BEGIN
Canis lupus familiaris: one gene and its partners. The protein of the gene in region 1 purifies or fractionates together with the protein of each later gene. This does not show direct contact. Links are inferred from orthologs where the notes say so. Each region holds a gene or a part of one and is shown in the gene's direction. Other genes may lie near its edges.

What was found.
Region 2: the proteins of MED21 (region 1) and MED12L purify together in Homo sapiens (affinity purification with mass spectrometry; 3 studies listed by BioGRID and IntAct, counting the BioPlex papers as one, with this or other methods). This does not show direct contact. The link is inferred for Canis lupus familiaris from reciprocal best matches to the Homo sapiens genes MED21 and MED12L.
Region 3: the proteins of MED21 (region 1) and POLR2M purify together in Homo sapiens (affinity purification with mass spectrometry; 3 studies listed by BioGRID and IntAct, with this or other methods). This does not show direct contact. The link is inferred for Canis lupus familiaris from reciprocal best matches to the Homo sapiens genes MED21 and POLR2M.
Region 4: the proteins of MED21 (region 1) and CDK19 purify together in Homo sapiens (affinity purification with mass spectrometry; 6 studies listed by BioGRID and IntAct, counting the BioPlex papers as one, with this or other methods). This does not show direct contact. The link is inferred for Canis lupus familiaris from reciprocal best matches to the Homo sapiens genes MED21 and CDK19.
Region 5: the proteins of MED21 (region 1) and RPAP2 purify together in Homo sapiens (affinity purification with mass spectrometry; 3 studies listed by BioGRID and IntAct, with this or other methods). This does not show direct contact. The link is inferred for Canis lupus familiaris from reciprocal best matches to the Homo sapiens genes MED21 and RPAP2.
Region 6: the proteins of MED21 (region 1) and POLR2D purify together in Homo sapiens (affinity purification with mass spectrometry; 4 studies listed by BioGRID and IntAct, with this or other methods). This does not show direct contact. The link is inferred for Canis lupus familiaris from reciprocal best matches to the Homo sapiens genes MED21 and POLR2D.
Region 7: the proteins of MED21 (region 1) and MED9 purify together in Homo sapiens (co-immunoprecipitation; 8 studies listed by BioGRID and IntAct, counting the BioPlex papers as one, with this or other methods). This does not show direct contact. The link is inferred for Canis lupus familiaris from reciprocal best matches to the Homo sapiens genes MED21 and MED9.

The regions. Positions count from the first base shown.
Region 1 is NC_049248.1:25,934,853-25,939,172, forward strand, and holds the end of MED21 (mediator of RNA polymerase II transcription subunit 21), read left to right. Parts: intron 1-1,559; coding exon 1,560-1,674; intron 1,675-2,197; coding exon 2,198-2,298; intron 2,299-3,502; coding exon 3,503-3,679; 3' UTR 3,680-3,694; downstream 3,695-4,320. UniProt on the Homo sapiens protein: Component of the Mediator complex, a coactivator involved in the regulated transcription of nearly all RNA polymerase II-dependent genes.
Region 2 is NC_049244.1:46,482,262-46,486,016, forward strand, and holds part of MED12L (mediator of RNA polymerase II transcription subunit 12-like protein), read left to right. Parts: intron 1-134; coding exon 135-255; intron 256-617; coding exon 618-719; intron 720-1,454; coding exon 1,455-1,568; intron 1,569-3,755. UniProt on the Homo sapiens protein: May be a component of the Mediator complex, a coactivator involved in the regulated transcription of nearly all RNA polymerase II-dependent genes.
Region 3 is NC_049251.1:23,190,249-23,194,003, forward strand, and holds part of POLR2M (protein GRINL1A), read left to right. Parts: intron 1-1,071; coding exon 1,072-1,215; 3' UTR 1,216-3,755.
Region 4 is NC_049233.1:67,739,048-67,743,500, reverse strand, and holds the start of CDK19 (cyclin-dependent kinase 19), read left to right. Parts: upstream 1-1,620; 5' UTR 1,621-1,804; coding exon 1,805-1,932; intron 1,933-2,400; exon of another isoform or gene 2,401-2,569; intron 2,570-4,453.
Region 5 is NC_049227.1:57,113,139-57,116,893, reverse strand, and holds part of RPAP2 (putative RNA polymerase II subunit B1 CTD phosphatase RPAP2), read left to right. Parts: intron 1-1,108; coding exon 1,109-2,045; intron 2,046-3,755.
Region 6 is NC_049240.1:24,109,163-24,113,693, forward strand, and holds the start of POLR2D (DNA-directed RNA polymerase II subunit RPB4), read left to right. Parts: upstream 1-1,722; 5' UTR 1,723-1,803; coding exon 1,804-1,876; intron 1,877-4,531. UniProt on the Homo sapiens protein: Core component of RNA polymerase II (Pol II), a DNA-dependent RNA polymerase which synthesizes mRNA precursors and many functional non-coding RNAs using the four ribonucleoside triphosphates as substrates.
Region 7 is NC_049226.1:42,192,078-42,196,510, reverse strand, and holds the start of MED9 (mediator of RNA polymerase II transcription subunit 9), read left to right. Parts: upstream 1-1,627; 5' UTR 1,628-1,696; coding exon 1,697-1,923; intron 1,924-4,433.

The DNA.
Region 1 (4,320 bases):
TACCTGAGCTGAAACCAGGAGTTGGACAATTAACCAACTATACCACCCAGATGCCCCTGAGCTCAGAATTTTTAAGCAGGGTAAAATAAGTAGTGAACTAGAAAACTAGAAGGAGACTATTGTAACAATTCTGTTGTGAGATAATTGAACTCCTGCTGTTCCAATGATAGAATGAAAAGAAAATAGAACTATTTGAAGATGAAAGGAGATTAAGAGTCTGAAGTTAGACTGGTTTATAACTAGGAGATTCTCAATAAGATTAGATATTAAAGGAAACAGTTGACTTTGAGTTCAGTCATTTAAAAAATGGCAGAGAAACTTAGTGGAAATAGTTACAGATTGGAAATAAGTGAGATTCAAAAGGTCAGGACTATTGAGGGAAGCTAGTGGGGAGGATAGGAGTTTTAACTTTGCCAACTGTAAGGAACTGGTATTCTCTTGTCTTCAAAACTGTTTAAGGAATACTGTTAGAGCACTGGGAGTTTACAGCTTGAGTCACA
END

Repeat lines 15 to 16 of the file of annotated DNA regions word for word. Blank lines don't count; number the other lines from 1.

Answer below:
Region 6 is NC_049240.1:24,109,163-24,113,693, forward strand, and holds the start of POLR2D (DNA-directed RNA polymerase II subunit RPB4), read left to right. Parts: upstream 1-1,722; 5' UTR 1,723-1,803; coding exon 1,804-1,876; intron 1,877-4,531. UniProt on the Homo sapiens protein: Core component of RNA polymerase II (Pol II), a DNA-dependent RNA polymerase which synthesizes mRNA precursors and many functional non-coding RNAs using the four ribonucleoside triphosphates as substrates.
Region 7 is NC_049226.1:42,192,078-42,196,510, reverse strand, and holds the start of MED9 (mediator of RNA polymerase II transcription subunit 9), read left to right. Parts: upstream 1-1,627; 5' UTR 1,628-1,696; coding exon 1,697-1,923; intron 1,924-4,433.